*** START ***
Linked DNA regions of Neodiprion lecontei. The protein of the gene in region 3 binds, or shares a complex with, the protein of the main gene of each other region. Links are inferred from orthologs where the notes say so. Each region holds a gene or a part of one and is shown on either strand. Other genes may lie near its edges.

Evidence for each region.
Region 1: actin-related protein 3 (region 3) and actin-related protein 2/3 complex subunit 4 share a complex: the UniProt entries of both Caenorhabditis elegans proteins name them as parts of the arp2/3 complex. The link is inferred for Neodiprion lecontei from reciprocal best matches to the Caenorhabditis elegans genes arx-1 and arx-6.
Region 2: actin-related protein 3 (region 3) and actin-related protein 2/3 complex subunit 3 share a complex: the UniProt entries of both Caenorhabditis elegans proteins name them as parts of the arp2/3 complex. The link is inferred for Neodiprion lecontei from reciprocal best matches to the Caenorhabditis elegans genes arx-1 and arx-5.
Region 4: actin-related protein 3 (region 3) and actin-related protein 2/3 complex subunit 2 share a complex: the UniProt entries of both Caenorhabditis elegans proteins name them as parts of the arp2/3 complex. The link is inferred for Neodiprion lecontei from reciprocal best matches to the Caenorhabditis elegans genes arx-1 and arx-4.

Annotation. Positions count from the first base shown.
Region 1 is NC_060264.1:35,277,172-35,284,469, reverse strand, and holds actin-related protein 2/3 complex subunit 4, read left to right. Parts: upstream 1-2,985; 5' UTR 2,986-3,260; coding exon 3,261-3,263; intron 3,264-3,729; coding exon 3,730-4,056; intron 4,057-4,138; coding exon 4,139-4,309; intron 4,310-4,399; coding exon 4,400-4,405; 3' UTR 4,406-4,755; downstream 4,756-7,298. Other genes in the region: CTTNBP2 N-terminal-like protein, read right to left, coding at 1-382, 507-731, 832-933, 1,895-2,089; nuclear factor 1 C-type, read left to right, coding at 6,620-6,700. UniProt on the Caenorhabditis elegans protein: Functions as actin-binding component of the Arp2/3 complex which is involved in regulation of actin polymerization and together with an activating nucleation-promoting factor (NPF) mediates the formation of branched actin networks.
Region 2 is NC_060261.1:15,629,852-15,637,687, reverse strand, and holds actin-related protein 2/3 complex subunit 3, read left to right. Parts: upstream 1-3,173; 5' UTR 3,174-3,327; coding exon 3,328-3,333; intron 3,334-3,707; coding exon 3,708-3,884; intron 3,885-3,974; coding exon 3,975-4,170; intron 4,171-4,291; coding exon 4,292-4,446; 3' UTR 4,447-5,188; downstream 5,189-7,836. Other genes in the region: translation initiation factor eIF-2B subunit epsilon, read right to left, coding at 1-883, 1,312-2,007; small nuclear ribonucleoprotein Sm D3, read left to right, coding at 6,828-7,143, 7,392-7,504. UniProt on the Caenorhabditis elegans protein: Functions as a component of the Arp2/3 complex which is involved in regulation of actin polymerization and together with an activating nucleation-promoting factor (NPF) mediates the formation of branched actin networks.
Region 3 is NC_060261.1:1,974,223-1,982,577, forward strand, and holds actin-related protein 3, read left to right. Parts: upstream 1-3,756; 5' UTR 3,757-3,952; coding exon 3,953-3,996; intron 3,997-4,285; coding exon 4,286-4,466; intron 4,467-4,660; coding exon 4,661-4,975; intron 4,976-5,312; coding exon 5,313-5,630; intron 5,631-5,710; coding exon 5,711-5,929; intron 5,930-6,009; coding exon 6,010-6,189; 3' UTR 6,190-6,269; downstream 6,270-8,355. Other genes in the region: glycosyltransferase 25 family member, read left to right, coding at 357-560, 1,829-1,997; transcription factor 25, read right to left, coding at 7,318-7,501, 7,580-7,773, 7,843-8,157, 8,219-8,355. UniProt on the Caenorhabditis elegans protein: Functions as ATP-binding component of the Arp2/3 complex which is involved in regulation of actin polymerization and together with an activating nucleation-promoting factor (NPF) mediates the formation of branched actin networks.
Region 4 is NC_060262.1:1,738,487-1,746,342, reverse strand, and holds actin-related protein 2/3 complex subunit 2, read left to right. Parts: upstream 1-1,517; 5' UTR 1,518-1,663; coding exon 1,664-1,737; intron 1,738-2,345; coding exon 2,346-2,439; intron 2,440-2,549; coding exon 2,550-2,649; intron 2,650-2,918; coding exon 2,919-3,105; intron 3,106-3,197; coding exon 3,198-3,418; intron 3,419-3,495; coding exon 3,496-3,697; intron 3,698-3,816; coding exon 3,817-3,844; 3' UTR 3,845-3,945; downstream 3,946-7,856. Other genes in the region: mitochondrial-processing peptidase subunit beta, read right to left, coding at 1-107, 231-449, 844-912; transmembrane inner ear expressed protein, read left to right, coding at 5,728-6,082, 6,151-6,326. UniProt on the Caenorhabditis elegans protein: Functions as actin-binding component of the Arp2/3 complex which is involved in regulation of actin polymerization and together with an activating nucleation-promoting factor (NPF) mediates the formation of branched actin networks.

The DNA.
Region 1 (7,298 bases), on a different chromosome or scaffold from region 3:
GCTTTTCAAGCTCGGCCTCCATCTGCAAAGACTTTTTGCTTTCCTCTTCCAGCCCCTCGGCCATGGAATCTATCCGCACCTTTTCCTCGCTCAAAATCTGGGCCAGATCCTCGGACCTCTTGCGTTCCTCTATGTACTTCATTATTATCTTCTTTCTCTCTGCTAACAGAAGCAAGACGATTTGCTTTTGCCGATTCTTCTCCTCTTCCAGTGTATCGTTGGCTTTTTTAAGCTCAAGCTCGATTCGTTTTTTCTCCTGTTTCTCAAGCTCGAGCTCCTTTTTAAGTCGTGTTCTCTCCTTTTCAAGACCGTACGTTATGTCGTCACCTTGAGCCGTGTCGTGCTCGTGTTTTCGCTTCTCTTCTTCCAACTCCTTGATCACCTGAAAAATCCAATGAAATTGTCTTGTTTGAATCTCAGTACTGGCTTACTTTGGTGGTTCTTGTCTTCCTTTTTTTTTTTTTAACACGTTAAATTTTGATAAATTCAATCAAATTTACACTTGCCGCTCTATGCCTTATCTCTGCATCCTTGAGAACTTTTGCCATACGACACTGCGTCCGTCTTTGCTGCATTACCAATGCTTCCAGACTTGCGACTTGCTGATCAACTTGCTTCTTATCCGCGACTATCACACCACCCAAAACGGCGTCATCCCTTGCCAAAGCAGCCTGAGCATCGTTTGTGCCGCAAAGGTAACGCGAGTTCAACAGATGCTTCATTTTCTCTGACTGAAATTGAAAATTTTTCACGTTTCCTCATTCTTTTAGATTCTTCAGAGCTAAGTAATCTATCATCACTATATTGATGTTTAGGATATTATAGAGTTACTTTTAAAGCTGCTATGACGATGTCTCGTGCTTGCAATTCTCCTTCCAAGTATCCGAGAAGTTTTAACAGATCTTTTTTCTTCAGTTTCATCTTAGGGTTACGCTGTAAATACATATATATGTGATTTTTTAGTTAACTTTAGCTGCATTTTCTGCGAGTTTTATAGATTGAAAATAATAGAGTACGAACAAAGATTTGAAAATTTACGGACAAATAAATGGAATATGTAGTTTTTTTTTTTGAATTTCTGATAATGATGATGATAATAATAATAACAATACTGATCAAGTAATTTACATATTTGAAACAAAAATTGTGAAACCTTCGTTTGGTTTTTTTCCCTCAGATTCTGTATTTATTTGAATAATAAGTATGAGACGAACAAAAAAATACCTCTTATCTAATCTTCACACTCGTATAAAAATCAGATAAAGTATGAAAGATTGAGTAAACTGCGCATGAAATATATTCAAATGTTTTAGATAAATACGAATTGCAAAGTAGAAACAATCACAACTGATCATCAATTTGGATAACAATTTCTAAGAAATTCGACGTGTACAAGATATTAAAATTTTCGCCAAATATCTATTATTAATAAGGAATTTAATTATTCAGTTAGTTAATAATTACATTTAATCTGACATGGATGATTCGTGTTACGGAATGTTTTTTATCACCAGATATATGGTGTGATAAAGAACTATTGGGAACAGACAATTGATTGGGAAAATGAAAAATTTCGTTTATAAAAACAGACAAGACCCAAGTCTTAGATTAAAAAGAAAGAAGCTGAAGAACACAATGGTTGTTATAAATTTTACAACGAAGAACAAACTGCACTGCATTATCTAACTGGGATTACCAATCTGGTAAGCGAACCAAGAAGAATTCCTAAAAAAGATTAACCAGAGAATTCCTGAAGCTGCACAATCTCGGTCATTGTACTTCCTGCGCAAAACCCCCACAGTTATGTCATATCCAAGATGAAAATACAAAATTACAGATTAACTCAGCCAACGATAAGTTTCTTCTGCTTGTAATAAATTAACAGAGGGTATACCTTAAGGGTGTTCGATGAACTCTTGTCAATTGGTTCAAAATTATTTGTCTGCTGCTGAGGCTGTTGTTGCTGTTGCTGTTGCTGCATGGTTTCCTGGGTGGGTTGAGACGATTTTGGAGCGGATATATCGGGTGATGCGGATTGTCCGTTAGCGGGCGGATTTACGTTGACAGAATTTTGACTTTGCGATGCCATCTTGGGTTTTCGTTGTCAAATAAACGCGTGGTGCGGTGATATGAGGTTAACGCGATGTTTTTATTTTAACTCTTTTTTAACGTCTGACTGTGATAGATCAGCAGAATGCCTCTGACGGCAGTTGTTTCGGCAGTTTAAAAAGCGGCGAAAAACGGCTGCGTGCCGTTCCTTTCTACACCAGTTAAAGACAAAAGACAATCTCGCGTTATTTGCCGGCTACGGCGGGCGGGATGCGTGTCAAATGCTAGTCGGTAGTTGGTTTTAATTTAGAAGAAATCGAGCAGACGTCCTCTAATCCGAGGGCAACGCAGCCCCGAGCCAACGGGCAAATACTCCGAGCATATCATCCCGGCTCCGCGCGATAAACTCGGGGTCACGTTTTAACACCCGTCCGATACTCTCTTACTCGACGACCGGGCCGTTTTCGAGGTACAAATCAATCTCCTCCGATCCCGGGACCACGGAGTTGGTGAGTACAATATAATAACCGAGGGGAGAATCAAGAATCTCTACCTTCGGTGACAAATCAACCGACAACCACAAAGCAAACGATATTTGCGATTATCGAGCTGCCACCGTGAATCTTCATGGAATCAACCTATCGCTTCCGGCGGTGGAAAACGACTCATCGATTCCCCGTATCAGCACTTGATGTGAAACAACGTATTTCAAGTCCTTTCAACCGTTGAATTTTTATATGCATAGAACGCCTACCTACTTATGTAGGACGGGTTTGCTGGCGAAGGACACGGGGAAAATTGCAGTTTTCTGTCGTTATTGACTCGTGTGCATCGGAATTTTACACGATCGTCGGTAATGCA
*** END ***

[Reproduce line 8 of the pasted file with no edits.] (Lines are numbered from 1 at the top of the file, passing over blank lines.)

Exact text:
Region 2 is NC_060261.1:15,629,852-15,637,687, reverse strand, and holds actin-related protein 2/3 complex subunit 3, read left to right. Parts: upstream 1-3,173; 5' UTR 3,174-3,327; coding exon 3,328-3,333; intron 3,334-3,707; coding exon 3,708-3,884; intron 3,885-3,974; coding exon 3,975-4,170; intron 4,171-4,291; coding exon 4,292-4,446; 3' UTR 4,447-5,188; downstream 5,189-7,836. Other genes in the region: translation initiation factor eIF-2B subunit epsilon, read right to left, coding at 1-883, 1,312-2,007; small nuclear ribonucleoprotein Sm D3, read left to right, coding at 6,828-7,143, 7,392-7,504. UniProt on the Caenorhabditis elegans protein: Functions as a component of the Arp2/3 complex which is involved in regulation of actin polymerization and together with an activating nucleation-promoting factor (NPF) mediates the formation of branched actin networks.